The Running Drug
The trees outside my window waved vigorously, their movement dissuading me from any outdoor time. I checked the weekend temperature, and 30s looked back at me. But with my cycling partner Felkerino under the weather this weekend, I was left with a window of time to do as I pleased.
While the lure of the couch was strong, I struggled into my workout clothes and threw some shoes on my feet. The ongoing threat of holiday parties combined with a fear of diminishing my Iowa cred (which I note is likely already lost by 30-degree temperatures in December serving as a deterrent) guilted me out the door.
I set my fitness goal at five miles and started my Garmin to keep me honest. My cold stiff body ambled down the road like the Tin Man and I counted the minutes until I’d be back home, finished with my run and reunited with the sofa.
Miles passed and my body loosened up. I felt like an appropriately oiled Tin Man now. As I ran, my brain furiously processed, my fingers ached with the winter warm-up throbs, and my feet kept padding stubbornly forward.
The overcast chilly day could not be considered inviting, but the conditions made the roads quiet. A steady crosswind pushed into me and I anticipated turning directions. Step step step.
As sometimes happens, my mind shifted from thinking and words and my day-to-day life. I drifted into a meditative state, with my body nice and toasty despite the cold of the day.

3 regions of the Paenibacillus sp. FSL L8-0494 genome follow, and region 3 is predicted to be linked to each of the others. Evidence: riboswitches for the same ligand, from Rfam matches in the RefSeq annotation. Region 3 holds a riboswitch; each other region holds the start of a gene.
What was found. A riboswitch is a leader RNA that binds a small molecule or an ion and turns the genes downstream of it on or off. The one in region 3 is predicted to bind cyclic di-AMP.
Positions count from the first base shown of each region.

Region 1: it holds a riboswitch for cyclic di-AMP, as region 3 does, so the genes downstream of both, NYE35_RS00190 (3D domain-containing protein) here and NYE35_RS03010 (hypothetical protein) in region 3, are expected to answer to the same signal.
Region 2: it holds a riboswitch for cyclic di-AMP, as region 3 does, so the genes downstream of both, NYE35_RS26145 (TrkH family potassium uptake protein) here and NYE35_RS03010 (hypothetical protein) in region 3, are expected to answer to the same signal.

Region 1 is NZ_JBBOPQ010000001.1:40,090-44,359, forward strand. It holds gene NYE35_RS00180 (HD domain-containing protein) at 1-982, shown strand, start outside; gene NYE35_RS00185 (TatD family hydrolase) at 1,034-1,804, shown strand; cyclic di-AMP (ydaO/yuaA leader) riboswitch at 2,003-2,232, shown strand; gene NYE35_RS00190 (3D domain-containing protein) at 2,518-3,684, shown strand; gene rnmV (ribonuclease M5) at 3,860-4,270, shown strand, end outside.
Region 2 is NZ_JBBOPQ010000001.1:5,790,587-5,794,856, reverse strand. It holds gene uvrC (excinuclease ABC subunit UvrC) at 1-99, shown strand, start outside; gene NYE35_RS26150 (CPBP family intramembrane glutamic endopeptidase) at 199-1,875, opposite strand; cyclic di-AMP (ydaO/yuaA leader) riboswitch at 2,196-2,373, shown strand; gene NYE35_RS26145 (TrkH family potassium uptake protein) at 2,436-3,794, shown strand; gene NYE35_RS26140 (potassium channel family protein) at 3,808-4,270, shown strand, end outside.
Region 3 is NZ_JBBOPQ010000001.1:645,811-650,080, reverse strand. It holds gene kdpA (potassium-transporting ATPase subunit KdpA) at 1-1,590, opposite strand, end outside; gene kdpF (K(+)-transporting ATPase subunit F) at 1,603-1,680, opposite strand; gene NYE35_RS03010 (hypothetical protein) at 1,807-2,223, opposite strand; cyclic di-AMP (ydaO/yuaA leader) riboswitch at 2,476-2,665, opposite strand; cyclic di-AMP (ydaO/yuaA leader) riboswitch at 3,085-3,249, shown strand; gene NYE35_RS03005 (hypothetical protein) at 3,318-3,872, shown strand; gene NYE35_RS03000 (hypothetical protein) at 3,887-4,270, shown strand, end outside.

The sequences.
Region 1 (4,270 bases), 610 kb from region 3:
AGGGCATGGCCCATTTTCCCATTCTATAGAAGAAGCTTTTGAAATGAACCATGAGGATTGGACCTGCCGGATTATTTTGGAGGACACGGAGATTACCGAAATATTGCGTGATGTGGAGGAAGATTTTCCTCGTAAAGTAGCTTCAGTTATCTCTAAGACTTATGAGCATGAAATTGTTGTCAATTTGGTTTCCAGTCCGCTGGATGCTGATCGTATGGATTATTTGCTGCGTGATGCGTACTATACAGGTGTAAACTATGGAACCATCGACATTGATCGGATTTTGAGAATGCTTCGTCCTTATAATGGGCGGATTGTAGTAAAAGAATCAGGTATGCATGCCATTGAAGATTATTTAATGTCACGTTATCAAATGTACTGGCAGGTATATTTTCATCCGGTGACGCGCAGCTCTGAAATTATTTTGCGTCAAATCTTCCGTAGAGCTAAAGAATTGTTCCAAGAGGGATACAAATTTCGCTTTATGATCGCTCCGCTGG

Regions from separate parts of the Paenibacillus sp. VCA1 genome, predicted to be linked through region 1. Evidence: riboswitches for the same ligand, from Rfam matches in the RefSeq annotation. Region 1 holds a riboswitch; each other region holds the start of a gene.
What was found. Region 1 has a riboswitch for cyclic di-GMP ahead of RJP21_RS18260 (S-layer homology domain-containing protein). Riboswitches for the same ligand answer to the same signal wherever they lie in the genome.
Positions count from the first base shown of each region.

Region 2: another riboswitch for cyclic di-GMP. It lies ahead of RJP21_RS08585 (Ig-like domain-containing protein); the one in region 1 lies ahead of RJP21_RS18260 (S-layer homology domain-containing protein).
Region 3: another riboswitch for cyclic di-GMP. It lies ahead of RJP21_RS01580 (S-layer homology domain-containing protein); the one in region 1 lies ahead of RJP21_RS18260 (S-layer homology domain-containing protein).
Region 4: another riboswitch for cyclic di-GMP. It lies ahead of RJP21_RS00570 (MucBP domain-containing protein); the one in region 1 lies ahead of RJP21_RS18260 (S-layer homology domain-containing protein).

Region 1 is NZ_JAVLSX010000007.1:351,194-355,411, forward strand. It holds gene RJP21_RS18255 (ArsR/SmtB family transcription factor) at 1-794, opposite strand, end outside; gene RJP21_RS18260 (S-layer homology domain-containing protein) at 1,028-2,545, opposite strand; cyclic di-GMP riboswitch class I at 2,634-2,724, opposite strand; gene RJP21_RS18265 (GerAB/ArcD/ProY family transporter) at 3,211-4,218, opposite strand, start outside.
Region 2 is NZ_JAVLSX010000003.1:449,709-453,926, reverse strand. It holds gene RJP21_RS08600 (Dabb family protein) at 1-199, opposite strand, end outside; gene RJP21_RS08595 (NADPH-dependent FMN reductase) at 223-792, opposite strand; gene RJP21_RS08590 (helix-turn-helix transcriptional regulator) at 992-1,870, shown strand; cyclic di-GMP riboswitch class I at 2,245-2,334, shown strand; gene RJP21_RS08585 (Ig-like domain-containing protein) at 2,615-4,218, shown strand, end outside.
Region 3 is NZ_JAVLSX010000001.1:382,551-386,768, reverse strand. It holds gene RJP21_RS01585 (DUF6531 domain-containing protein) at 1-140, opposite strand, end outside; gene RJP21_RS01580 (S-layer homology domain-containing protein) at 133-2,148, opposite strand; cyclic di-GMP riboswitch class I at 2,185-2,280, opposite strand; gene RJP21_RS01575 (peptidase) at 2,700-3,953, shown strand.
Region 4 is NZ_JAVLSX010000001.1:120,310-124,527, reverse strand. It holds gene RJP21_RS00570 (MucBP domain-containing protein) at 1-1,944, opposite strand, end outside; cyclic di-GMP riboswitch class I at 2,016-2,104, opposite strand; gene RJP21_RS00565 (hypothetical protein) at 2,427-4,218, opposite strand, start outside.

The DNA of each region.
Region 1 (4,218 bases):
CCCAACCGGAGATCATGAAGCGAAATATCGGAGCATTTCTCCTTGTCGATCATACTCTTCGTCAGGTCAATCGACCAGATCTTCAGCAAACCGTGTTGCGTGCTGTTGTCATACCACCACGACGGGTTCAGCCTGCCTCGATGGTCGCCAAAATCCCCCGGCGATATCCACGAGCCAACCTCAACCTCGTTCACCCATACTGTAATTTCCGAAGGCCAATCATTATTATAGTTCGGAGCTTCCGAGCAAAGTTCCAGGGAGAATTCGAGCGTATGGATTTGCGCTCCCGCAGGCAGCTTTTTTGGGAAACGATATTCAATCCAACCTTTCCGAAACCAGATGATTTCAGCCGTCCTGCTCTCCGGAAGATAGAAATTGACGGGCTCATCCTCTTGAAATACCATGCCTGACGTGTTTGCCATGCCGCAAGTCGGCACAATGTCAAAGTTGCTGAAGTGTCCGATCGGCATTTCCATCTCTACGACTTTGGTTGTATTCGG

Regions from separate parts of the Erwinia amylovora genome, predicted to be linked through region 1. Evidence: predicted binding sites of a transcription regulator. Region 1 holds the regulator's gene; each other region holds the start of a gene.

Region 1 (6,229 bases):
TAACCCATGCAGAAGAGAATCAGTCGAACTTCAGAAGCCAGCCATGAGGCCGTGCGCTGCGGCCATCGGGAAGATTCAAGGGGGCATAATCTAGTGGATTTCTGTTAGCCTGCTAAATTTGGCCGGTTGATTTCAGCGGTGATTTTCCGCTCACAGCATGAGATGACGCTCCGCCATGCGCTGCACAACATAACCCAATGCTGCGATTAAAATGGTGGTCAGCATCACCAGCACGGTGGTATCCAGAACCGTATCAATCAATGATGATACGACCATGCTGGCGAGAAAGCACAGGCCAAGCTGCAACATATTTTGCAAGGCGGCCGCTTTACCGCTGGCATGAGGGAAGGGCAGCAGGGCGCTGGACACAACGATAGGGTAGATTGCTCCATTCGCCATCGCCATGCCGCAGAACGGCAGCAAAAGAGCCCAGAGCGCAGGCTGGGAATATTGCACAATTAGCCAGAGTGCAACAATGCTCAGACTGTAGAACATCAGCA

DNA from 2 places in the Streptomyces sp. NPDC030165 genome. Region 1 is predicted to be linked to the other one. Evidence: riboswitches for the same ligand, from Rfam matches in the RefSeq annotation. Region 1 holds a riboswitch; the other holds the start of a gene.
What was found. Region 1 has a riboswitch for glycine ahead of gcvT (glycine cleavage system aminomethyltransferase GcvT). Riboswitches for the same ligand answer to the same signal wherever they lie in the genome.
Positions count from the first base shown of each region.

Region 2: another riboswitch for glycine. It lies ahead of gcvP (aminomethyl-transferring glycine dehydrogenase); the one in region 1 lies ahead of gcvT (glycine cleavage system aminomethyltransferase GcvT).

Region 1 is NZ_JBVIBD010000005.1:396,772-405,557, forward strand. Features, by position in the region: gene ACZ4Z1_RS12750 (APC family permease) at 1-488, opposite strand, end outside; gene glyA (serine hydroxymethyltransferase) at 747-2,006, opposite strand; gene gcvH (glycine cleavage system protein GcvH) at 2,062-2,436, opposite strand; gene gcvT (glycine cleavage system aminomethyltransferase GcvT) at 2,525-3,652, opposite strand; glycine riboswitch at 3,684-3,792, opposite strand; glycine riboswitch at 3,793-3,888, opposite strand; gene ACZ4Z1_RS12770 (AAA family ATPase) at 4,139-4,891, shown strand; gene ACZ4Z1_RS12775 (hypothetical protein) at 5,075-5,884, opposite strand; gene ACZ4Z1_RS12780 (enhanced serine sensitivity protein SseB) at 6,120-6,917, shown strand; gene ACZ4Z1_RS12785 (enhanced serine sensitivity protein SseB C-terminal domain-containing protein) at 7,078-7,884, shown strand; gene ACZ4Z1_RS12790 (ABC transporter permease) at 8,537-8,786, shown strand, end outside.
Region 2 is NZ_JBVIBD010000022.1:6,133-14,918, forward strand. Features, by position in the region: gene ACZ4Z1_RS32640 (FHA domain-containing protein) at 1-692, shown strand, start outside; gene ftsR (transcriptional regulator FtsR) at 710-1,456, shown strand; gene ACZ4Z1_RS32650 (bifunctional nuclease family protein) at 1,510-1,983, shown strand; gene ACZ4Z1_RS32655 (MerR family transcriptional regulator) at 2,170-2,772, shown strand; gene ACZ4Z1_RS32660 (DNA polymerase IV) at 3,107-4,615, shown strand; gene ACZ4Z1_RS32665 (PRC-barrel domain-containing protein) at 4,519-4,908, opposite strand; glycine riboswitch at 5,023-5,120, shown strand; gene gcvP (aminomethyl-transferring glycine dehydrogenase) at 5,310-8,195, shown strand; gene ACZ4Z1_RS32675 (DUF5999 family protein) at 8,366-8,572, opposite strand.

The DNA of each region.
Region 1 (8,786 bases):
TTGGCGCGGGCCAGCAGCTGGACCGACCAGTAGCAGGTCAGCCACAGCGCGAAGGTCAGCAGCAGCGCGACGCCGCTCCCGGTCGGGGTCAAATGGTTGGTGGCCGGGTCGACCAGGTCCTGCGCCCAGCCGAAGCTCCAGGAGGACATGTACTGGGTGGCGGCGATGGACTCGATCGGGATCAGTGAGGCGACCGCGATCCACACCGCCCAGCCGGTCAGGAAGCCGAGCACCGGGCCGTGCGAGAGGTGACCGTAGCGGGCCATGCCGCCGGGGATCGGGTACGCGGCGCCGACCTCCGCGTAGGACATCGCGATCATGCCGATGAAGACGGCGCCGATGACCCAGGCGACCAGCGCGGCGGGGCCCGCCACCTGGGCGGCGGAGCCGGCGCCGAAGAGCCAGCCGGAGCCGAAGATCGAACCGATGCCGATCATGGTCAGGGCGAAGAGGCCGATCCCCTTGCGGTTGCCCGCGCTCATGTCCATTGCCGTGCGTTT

The five-mile fitness run I intended became a 12-mile meander around town, because I wanted to spend as long as I could chasing this self-supplied sensation. I suppose it’s what others call the runner’s high, and it intoxicated.
I’ve never been a competitive or particularly good runner, but I’ve liked it ever since I took it up in high school. Running is so simple and basic, and it can unlock my head unlike any other physical activity I’ve tried.
It frees me to overcome inertia and take the first step of a run by myself on a cold overcast day, while others hole up indoors. To move completely unassisted empowers. And when I sync my mind with my body’s effort and meld with the day’s conditions and the space around me, a rare and pleasurable experience emerges.
Maybe I won’t always be able to run. People say it’s hard on the body, it can wreck your knees, blah blah blah. But I will run as long as I am able – not just for fitness, but in hopes of releasing my mind and the running drug.